Is typing "I'm flattered, thank you" too massive of a task for Gillian Anderson, Ethan Hawke, and Elijah Wood to handle?
When Reddit announced that Victoria Taylor would be joining its staff as the site's new director of communications, redditor HoustonEuler wasted no time in asking her something that was on everyone's mind.
Can you confirm or deny whether you're behind the Ethan Hawke, Elijah Wood, and Gillian Anderson AMAs? By "behind" I mean did you type up their responses? Did you write up replies that they themselves didn't utter? …
The ID Public Relations firm is one of the largest and most powerful in Hollywood with lots of celebrity clients. One of their employees, named in this post by Gillian Anderson's account, is trying to keep PR firms from becoming obsolete in the digital age by doing a bunch of big name Reddit AMAs.
How do I know this? Elijah Wood's, Ethan Hawke's, and Gillian Anderson's AMAs all share two weird writing quirks and they're all verified ID PR clients. The writing quirks are:
• Typing names of titles in all caps (e.g. THE DARK KNIGHT RISES instead of The Dark Knight Rises)
• Using one dash instead of two dashes in the middle of a sentence (e.g. "I told him - and he's been my friend for many years - that in no way...")
He pointed to those AMAs as evidence of his suspicion. Each one appears to share remarkable similarities in terms of writing style.
Instead of offering up an answer laced with corporate-speak that danced around the issue, Taylor was straight with HoustonEuler.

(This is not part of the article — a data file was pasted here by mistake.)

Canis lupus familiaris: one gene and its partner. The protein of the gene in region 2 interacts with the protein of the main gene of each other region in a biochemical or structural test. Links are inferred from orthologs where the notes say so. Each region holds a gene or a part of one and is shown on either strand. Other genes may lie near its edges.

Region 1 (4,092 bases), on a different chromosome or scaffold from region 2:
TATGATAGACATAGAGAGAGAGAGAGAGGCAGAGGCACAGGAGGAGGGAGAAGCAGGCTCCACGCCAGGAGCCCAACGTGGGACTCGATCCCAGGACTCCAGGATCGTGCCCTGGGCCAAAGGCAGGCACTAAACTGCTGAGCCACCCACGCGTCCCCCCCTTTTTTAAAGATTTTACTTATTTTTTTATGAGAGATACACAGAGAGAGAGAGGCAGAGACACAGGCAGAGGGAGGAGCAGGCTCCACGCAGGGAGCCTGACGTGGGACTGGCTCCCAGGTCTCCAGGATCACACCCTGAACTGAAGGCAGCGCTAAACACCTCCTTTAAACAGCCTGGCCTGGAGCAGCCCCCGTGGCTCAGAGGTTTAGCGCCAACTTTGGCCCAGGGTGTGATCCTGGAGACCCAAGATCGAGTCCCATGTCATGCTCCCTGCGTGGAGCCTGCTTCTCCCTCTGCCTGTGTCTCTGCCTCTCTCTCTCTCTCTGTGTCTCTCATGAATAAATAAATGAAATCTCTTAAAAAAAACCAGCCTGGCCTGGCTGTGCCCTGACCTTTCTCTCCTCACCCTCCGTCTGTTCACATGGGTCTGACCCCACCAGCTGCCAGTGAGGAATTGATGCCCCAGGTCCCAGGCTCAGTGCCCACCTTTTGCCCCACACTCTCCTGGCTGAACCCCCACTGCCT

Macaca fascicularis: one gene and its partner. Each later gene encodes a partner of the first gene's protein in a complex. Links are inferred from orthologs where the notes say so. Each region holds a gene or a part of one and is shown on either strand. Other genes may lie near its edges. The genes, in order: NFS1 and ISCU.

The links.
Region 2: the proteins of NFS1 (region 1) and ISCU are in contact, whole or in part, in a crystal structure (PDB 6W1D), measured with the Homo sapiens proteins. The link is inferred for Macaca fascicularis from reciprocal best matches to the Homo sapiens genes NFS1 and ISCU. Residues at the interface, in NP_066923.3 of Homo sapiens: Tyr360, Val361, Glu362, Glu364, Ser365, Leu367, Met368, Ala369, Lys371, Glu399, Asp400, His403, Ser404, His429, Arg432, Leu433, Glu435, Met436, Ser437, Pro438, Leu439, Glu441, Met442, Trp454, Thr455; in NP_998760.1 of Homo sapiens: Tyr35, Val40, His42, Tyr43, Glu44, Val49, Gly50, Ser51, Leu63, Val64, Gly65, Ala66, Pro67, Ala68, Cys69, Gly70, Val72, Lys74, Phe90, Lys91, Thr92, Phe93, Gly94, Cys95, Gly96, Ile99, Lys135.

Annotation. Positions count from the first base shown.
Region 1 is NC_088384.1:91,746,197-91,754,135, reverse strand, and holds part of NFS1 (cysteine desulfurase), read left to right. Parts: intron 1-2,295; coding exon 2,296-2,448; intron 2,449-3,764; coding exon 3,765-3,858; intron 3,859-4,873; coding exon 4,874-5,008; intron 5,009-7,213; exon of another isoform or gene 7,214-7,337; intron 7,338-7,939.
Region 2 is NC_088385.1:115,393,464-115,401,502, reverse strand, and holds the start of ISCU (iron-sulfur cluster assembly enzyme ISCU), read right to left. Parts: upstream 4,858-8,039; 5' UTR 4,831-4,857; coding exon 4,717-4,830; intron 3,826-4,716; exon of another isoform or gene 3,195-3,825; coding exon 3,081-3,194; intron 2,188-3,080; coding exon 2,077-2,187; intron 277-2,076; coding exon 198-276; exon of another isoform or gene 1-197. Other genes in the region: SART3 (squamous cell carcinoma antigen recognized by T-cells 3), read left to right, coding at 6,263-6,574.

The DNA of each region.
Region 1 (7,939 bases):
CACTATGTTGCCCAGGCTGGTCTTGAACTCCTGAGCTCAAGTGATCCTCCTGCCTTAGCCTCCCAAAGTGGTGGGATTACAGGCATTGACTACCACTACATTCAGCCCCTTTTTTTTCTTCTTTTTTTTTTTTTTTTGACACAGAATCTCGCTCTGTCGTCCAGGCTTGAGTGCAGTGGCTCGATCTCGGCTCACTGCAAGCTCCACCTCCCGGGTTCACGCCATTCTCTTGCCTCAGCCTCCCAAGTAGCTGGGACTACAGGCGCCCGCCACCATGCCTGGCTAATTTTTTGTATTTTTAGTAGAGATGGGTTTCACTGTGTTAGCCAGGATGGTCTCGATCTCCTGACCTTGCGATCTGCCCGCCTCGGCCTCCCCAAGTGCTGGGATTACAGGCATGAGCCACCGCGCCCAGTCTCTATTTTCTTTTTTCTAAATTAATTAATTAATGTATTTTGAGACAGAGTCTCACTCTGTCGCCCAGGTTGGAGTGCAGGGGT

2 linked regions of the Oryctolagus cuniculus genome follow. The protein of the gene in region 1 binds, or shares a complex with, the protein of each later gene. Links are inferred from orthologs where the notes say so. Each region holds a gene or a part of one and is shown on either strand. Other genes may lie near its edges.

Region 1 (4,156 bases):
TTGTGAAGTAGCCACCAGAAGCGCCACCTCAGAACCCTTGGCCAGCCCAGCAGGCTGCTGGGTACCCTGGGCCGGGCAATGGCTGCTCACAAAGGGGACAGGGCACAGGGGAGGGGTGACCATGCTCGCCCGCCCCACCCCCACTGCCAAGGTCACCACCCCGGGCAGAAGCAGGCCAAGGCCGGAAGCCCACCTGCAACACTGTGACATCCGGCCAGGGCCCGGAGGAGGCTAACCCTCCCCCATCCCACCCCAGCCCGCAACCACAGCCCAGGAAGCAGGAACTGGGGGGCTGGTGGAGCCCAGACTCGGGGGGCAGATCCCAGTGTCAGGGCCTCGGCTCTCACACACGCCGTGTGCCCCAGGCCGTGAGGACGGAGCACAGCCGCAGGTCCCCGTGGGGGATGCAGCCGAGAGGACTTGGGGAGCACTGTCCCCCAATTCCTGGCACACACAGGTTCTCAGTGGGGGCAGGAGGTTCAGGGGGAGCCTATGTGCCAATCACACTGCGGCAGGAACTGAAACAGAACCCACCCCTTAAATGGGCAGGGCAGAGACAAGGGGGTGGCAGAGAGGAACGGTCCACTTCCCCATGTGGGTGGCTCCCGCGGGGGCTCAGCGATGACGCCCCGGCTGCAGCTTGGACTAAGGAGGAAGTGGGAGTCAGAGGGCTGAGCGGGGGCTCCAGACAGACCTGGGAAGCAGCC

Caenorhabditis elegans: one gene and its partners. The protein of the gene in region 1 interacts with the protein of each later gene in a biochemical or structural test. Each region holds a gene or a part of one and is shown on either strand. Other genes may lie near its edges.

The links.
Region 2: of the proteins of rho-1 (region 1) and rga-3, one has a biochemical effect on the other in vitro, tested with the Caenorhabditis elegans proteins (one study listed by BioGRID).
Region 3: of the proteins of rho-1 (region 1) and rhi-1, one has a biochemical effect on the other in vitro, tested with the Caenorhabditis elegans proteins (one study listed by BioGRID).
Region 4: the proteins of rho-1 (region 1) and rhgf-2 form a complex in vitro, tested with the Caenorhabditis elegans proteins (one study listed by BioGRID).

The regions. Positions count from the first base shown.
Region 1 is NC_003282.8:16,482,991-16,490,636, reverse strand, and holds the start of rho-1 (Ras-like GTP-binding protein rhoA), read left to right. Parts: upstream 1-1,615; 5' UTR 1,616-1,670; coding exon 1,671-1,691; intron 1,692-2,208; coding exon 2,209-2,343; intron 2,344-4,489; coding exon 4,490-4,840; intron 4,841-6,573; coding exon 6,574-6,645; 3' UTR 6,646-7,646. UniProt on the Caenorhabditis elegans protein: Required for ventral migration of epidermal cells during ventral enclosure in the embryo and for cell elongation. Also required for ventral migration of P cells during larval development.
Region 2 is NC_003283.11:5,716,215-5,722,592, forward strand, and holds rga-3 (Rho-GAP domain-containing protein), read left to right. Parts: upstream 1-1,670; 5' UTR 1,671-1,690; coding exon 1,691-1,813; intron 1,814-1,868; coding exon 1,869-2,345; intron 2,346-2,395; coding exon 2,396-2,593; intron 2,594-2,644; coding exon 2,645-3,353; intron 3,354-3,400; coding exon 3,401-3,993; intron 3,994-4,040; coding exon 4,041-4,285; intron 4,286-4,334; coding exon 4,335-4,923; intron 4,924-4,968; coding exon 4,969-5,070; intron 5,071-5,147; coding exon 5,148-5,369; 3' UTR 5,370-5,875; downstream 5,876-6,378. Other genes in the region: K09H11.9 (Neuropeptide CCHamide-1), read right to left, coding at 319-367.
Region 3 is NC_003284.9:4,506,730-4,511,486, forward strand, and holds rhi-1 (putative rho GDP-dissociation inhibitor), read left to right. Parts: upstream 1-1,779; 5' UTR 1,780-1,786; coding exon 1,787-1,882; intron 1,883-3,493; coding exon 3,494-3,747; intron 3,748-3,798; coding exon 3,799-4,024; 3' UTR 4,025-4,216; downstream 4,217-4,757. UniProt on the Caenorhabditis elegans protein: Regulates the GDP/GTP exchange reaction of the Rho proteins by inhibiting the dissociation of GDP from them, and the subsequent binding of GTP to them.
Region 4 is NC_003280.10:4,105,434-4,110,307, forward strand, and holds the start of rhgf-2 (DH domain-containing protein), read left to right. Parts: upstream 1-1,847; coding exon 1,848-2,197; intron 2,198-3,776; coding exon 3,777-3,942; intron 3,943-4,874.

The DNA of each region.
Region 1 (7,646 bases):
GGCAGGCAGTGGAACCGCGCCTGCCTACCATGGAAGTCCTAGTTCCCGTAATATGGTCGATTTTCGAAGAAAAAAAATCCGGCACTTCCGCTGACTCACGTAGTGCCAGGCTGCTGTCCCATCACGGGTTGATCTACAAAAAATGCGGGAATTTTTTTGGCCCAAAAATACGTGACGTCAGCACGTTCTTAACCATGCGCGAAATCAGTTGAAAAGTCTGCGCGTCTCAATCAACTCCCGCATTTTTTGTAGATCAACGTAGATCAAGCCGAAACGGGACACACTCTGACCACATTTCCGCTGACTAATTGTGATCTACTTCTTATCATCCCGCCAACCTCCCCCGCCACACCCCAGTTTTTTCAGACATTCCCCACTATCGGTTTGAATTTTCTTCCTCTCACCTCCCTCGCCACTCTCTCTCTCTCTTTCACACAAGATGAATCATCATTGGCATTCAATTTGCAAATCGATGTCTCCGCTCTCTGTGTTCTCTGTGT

The answers were verbatim from them. Not altered at all. I happen to type at the speed of light : ) Our goal as reddit admins is to ensure that all AMAs as close to instantaneous as possible—and that's part of my awesome job.
Taylor went on to explain that, while admins may be the typists, the celebrities are not divorced from the AMAs at all.
I typically walk everyone through what reddit is (if they don't already know) and then they start going through questions. Literally once you start a thread, it can go absolutely crazy with hundreds of questions coming in at once, so just trying to ensure that people don't feel overwhelmed. They're typically in the same room.
On a related note, one of the things I'm most proud of is getting people who participate in AMAs as truly, tangibly excited about reddit as I am. The "before" and "after" an AMA can really be incredible. Oftentimes people are apprehensive before starting an AMA; they don't know what to expect or who's out there, and then afterwards they are incredibly excited about it and want to come back. So I'd like to think that's a good thing.
Not much of an AMA-faking conspiracy, no. But still disappointing for anyone hoping celebrities were just browsing Reddit on their own, answering questions while laughing out loud at r/spacedicks.
The Daily Dot's subreddit, r/dailydot, highlights the most interesting and important discussions from around the social news site every day.
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- When did Americans drop the "u" in words like "favor"? (/r/AskHistorians)
Read more here.
Photo via Jon Fingas/Flickr
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